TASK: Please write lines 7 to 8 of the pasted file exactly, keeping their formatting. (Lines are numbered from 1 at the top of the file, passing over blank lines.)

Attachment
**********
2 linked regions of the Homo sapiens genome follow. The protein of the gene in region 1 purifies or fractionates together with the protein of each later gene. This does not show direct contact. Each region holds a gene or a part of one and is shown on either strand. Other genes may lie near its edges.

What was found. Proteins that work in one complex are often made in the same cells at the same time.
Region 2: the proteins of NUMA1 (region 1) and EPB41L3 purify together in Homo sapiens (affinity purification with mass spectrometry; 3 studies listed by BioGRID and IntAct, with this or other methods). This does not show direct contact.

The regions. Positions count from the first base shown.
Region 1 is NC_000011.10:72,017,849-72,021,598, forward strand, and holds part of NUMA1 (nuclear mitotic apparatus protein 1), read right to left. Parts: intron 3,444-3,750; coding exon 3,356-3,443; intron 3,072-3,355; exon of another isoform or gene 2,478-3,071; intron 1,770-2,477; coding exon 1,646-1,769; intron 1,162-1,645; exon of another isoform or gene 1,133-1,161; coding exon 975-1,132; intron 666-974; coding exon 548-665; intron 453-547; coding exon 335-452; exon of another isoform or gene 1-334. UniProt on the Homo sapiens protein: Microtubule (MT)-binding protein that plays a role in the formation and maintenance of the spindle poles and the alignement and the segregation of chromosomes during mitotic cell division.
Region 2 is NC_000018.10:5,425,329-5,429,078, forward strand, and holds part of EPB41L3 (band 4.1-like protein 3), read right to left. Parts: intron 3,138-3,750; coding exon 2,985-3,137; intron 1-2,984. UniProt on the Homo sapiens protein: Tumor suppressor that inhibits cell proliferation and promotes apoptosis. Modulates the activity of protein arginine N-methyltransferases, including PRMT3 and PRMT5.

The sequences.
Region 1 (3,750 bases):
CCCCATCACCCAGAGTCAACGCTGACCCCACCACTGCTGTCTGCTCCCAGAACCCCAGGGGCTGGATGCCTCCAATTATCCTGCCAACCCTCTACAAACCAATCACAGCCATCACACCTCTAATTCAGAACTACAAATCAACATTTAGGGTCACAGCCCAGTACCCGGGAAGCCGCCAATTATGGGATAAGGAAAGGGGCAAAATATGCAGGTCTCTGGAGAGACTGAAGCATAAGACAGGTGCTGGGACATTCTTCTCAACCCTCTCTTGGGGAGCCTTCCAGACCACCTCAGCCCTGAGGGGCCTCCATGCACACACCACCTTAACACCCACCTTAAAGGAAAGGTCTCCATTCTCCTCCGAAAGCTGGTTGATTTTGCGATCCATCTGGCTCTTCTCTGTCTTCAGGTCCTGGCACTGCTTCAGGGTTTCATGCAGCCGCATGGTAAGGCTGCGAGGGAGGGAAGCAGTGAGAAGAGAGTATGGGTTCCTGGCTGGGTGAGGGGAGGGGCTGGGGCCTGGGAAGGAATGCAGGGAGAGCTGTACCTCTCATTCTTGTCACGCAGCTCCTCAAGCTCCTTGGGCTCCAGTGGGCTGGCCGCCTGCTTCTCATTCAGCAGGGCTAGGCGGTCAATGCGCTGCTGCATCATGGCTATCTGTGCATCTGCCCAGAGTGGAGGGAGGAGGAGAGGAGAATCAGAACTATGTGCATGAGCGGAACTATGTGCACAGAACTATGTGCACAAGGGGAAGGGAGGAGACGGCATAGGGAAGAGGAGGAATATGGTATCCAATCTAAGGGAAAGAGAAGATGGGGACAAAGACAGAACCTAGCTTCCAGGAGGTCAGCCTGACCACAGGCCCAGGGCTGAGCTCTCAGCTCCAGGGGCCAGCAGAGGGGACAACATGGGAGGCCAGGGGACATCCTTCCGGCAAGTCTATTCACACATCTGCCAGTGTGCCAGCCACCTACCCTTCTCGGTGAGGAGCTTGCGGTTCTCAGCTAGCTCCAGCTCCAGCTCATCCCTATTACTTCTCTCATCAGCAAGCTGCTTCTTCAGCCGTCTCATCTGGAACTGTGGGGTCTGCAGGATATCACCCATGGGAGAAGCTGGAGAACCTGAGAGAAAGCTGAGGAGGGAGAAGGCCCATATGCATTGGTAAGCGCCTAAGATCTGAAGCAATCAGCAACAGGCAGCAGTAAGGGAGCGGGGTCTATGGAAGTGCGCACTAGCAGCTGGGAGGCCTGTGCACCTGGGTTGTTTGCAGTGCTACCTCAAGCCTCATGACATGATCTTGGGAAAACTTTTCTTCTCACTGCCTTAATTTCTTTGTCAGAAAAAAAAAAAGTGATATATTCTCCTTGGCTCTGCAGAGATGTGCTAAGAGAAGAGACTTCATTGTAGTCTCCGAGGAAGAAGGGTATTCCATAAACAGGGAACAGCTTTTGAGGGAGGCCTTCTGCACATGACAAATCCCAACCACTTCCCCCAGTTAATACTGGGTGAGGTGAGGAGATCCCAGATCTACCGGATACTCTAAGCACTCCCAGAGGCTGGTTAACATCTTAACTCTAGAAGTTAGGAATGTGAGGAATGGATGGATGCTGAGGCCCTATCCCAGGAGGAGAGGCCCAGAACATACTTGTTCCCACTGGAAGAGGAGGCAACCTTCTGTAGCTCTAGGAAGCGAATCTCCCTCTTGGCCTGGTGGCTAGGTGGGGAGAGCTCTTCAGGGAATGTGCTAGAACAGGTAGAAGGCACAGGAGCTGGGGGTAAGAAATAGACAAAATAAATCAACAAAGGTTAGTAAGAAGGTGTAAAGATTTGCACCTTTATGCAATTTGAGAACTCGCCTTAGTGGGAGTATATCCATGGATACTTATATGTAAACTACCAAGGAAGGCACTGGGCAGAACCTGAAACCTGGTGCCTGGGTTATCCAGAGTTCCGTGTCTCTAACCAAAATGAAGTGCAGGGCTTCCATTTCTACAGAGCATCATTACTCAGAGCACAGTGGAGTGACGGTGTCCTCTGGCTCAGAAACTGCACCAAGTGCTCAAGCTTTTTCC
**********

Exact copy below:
The sequences.
Region 1 (3,750 bases):